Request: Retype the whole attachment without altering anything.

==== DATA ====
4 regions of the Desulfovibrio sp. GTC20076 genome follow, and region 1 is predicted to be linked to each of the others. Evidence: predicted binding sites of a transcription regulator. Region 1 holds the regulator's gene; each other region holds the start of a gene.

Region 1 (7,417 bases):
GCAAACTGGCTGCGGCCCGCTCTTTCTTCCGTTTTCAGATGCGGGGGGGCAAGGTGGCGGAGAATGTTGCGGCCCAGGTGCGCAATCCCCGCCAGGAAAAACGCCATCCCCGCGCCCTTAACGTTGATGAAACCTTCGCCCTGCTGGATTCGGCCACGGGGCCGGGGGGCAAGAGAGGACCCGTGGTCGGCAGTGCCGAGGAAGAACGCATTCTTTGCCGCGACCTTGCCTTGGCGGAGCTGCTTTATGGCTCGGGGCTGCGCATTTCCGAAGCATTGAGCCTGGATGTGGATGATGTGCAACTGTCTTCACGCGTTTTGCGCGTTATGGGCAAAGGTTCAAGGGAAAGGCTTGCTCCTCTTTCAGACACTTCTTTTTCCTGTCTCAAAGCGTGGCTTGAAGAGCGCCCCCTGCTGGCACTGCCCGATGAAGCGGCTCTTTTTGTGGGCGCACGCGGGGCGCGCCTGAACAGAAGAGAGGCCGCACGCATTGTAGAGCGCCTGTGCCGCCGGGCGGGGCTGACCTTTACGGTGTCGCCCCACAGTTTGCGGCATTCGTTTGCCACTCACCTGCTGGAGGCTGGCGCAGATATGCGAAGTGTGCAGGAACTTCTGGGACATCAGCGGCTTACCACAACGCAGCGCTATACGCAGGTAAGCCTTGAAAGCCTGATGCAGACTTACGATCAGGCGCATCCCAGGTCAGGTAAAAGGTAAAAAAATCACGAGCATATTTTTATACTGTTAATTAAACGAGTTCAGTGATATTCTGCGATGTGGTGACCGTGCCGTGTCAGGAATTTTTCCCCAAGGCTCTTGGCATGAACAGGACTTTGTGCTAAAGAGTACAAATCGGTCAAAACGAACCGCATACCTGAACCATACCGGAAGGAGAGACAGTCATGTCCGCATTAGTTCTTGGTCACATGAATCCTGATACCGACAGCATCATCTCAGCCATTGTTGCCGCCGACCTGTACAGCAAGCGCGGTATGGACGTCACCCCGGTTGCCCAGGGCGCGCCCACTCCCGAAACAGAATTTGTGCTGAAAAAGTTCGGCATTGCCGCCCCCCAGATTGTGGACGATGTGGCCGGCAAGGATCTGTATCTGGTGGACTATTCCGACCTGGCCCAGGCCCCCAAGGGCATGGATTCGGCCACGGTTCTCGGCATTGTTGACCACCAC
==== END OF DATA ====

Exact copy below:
4 regions of the Desulfovibrio sp. GTC20076 genome follow, and region 1 is predicted to be linked to each of the others. Evidence: predicted binding sites of a transcription regulator. Region 1 holds the regulator's gene; each other region holds the start of a gene.

Region 1 (7,417 bases):
GCAAACTGGCTGCGGCCCGCTCTTTCTTCCGTTTTCAGATGCGGGGGGGCAAGGTGGCGGAGAATGTTGCGGCCCAGGTGCGCAATCCCCGCCAGGAAAAACGCCATCCCCGCGCCCTTAACGTTGATGAAACCTTCGCCCTGCTGGATTCGGCCACGGGGCCGGGGGGCAAGAGAGGACCCGTGGTCGGCAGTGCCGAGGAAGAACGCATTCTTTGCCGCGACCTTGCCTTGGCGGAGCTGCTTTATGGCTCGGGGCTGCGCATTTCCGAAGCATTGAGCCTGGATGTGGATGATGTGCAACTGTCTTCACGCGTTTTGCGCGTTATGGGCAAAGGTTCAAGGGAAAGGCTTGCTCCTCTTTCAGACACTTCTTTTTCCTGTCTCAAAGCGTGGCTTGAAGAGCGCCCCCTGCTGGCACTGCCCGATGAAGCGGCTCTTTTTGTGGGCGCACGCGGGGCGCGCCTGAACAGAAGAGAGGCCGCACGCATTGTAGAGCGCCTGTGCCGCCGGGCGGGGCTGACCTTTACGGTGTCGCCCCACAGTTTGCGGCATTCGTTTGCCACTCACCTGCTGGAGGCTGGCGCAGATATGCGAAGTGTGCAGGAACTTCTGGGACATCAGCGGCTTACCACAACGCAGCGCTATACGCAGGTAAGCCTTGAAAGCCTGATGCAGACTTACGATCAGGCGCATCCCAGGTCAGGTAAAAGGTAAAAAAATCACGAGCATATTTTTATACTGTTAATTAAACGAGTTCAGTGATATTCTGCGATGTGGTGACCGTGCCGTGTCAGGAATTTTTCCCCAAGGCTCTTGGCATGAACAGGACTTTGTGCTAAAGAGTACAAATCGGTCAAAACGAACCGCATACCTGAACCATACCGGAAGGAGAGACAGTCATGTCCGCATTAGTTCTTGGTCACATGAATCCTGATACCGACAGCATCATCTCAGCCATTGTTGCCGCCGACCTGTACAGCAAGCGCGGTATGGACGTCACCCCGGTTGCCCAGGGCGCGCCCACTCCCGAAACAGAATTTGTGCTGAAAAAGTTCGGCATTGCCGCCCCCCAGATTGTGGACGATGTGGCCGGCAAGGATCTGTATCTGGTGGACTATTCCGACCTGGCCCAGGCCCCCAAGGGCATGGATTCGGCCACGGTTCTCGGCATTGTTGACCACCAC